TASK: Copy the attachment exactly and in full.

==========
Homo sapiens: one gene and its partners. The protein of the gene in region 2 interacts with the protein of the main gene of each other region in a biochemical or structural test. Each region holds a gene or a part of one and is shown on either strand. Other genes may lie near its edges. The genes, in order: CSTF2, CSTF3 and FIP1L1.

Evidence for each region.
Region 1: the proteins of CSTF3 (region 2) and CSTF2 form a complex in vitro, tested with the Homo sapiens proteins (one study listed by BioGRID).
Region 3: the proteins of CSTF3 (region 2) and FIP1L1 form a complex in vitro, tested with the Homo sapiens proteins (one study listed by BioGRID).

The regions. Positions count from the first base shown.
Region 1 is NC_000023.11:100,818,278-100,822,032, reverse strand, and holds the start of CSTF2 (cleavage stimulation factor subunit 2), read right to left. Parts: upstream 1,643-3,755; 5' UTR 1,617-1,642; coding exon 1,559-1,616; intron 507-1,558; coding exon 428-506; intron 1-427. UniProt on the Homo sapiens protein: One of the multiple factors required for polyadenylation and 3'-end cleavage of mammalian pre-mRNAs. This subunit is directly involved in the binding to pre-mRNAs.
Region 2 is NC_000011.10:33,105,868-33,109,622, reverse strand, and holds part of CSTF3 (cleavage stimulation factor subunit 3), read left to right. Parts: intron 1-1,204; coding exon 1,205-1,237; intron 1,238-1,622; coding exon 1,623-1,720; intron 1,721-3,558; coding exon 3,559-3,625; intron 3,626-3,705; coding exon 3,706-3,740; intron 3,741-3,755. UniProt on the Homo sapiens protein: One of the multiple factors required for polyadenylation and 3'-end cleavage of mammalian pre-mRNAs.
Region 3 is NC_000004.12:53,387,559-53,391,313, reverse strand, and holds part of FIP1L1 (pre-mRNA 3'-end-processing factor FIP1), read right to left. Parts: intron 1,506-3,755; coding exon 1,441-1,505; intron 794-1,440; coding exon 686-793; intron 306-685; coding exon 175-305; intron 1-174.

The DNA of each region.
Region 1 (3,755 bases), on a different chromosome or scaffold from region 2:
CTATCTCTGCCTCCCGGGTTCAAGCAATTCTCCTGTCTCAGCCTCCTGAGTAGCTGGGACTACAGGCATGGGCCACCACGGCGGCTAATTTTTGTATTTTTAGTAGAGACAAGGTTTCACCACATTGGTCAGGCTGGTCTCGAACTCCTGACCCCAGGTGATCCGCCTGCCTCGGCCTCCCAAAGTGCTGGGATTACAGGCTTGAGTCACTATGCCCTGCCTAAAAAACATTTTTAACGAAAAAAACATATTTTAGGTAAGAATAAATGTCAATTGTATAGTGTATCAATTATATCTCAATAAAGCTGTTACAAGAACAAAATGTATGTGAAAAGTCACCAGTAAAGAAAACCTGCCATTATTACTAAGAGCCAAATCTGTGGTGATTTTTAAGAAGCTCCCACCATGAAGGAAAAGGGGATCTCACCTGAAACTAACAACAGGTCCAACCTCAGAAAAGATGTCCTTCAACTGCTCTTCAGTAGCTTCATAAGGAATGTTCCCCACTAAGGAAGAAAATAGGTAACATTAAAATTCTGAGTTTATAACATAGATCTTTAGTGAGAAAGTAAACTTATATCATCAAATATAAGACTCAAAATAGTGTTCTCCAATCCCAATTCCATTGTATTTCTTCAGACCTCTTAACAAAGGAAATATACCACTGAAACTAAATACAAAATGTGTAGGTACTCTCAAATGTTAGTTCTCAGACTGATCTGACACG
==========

Homo sapiens: one gene and its partners. The protein of the gene in region 2 interacts with the protein of the main gene of each other region in a biochemical or structural test. Each region holds a gene or a part of one and is shown on either strand. Other genes may lie near its edges. The genes, in order: CSTF2, CSTF3 and FIP1L1.

Evidence for each region.
Region 1: the proteins of CSTF3 (region 2) and CSTF2 form a complex in vitro, tested with the Homo sapiens proteins (one study listed by BioGRID).
Region 3: the proteins of CSTF3 (region 2) and FIP1L1 form a complex in vitro, tested with the Homo sapiens proteins (one study listed by BioGRID).

The regions. Positions count from the first base shown.
Region 1 is NC_000023.11:100,818,278-100,822,032, reverse strand, and holds the start of CSTF2 (cleavage stimulation factor subunit 2), read right to left. Parts: upstream 1,643-3,755; 5' UTR 1,617-1,642; coding exon 1,559-1,616; intron 507-1,558; coding exon 428-506; intron 1-427. UniProt on the Homo sapiens protein: One of the multiple factors required for polyadenylation and 3'-end cleavage of mammalian pre-mRNAs. This subunit is directly involved in the binding to pre-mRNAs.
Region 2 is NC_000011.10:33,105,868-33,109,622, reverse strand, and holds part of CSTF3 (cleavage stimulation factor subunit 3), read left to right. Parts: intron 1-1,204; coding exon 1,205-1,237; intron 1,238-1,622; coding exon 1,623-1,720; intron 1,721-3,558; coding exon 3,559-3,625; intron 3,626-3,705; coding exon 3,706-3,740; intron 3,741-3,755. UniProt on the Homo sapiens protein: One of the multiple factors required for polyadenylation and 3'-end cleavage of mammalian pre-mRNAs.
Region 3 is NC_000004.12:53,387,559-53,391,313, reverse strand, and holds part of FIP1L1 (pre-mRNA 3'-end-processing factor FIP1), read right to left. Parts: intron 1,506-3,755; coding exon 1,441-1,505; intron 794-1,440; coding exon 686-793; intron 306-685; coding exon 175-305; intron 1-174.

The DNA of each region.
Region 1 (3,755 bases), on a different chromosome or scaffold from region 2:
CTATCTCTGCCTCCCGGGTTCAAGCAATTCTCCTGTCTCAGCCTCCTGAGTAGCTGGGACTACAGGCATGGGCCACCACGGCGGCTAATTTTTGTATTTTTAGTAGAGACAAGGTTTCACCACATTGGTCAGGCTGGTCTCGAACTCCTGACCCCAGGTGATCCGCCTGCCTCGGCCTCCCAAAGTGCTGGGATTACAGGCTTGAGTCACTATGCCCTGCCTAAAAAACATTTTTAACGAAAAAAACATATTTTAGGTAAGAATAAATGTCAATTGTATAGTGTATCAATTATATCTCAATAAAGCTGTTACAAGAACAAAATGTATGTGAAAAGTCACCAGTAAAGAAAACCTGCCATTATTACTAAGAGCCAAATCTGTGGTGATTTTTAAGAAGCTCCCACCATGAAGGAAAAGGGGATCTCACCTGAAACTAACAACAGGTCCAACCTCAGAAAAGATGTCCTTCAACTGCTCTTCAGTAGCTTCATAAGGAATGTTCCCCACTAAGGAAGAAAATAGGTAACATTAAAATTCTGAGTTTATAACATAGATCTTTAGTGAGAAAGTAAACTTATATCATCAAATATAAGACTCAAAATAGTGTTCTCCAATCCCAATTCCATTGTATTTCTTCAGACCTCTTAACAAAGGAAATATACCACTGAAACTAAATACAAAATGTGTAGGTACTCTCAAATGTTAGTTCTCAGACTGATCTGACACG